The State is almost universally considered an institution of social service. Some theorists venerate the State as the apotheosis of society; others regard it as an amiable, though often inefficient, organization for achieving social ends; but almost all regard it as a necessary means for achieving the goals of mankind, a means to be ranged... Read More
    Every human infant comes into the world devoid of the faculties characteristic of fully-developed human beings. This does not mean simply the ability to see clearly, to move around, to feed oneself, etc.; above all, it means he is devoid of reasoning power — the power that distinguishes man from animals. But the crucial distinction... Read More
    ECONOMISTS HAVE REFERRED INNUMERABLE TIMES to the “free market,” the social array of voluntary exchanges of goods and services. But despite this abundance of treatment, their analysis has slighted the deeper implications of free exchange. Thus, there has been general neglect of the fact that free exchange meansexchange of titles of ownership to property, and... Read More
    The Conservative has long been marked, whether he knows it or not, by long-run pessimism: by the belief that the long-run trend, and therefore Time itself, is against him, and hence the inevitable trend runs toward left-wing statism at home and Communism abroad. It is this long-run despair that accounts for the Conservative's rather bizarre... Read More
    A Critical Examination of the Foreign Policy of Franklin Delano Roosevelt and Its Aftermath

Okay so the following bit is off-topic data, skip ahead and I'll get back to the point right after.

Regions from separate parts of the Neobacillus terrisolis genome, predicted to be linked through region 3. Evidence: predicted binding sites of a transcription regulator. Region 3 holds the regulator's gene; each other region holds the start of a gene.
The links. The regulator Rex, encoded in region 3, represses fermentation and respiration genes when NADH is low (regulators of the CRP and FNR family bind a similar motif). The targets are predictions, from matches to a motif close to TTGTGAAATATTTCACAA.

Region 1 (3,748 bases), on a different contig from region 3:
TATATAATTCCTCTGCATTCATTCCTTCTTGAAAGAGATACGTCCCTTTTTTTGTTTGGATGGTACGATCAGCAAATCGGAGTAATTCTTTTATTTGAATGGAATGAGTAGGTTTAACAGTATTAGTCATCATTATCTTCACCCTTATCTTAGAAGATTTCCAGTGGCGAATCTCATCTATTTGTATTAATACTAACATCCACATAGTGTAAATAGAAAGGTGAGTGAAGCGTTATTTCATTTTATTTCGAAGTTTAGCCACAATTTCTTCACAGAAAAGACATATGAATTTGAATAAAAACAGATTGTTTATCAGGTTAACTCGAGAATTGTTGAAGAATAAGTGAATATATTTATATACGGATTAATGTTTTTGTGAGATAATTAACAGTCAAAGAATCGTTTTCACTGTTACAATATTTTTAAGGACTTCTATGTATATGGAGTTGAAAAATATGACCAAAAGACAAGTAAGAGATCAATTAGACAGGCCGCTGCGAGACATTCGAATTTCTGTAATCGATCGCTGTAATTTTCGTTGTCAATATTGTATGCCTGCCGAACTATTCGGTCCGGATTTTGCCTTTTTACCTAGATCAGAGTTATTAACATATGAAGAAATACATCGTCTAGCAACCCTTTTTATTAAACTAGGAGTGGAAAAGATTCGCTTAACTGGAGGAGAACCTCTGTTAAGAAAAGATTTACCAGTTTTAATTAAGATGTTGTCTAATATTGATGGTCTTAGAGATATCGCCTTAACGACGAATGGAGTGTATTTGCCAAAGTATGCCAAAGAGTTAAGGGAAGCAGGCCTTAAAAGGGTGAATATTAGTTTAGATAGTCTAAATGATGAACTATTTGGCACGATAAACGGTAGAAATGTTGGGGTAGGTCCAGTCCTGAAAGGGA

America goes not abroad in search of monsters to destroy. She is the well-wisher to the freedom and independence of all. She is the champion and vindicator only of her own. She will recommend the general cause by the countenance of her voice, and the benignant sympathy of her example. She well knows that by... Read More
    The Roosevelt Foreign Policy 1933-1941
    TO MY STUDENTS OF MORE THAN THREE DECADES THE armistice of November 11, 1918, put an end to World War I, but it ushered in a battle of the books that continues to the present day. Responsibility for the outbreak of that conflict was glibly placed by Allied historians upon the shoulders of the statesmen... Read More
    THERE is an obvious and painful gap between the world of 1950 and the postwar conditions envisaged by American and British wartime leaders. The negative objective of the war, the destruction of the Axis powers, was achieved. But not one of the positive goals set forth in the Atlantic Charter and the Four Freedoms has... Read More
    THIS BOOK IS IN NO SENSE A BIOGRAPHY OF FRANKLIN D. ROOSEVELT. It is rather a critical account of that episode in American politics known as the New Deal. As to the President, it is an account of an image projected upon the popular mind which came to be known as Franklin D. Roosevelt. It... Read More
    In 1960, in the preface to the first English-language edition of this volume of essays, Mises wrote, "They represent... the necessary preliminary study for the thorough scrutiny of the problems involved such as I tried to provide in my book Human Action, a Treatise of Economics" (p. VII). This brief indication of the position these... Read More
    Albert Jay Nock wrote one of the first American books of WWI Revisionism— revising the received story of why WWI began. As a lover of history, what is particularly fascinating about his book The Myth of a Guilty Nation is not whether this is the best explanation for WWI. What is fascinating is the great... Read More
    The twentieth century has witnessed the beginning, development, and end of the most tragic experiment in human history: socialism. The experiment resulted in tremendous human losses, destruction of potentially rich economies, and colossal ecological disasters. The experiment has ended, but the devastation will affect the lives and health of generations to come. The real tragedy... Read More
    The pages that I herewith submit to the public do not presume to be more than observations about the crisis in world history that we are living through and contributions to understanding the political conditions of our time. I know that any attempt to offer more would be premature and therefore mistaken. Even if we... Read More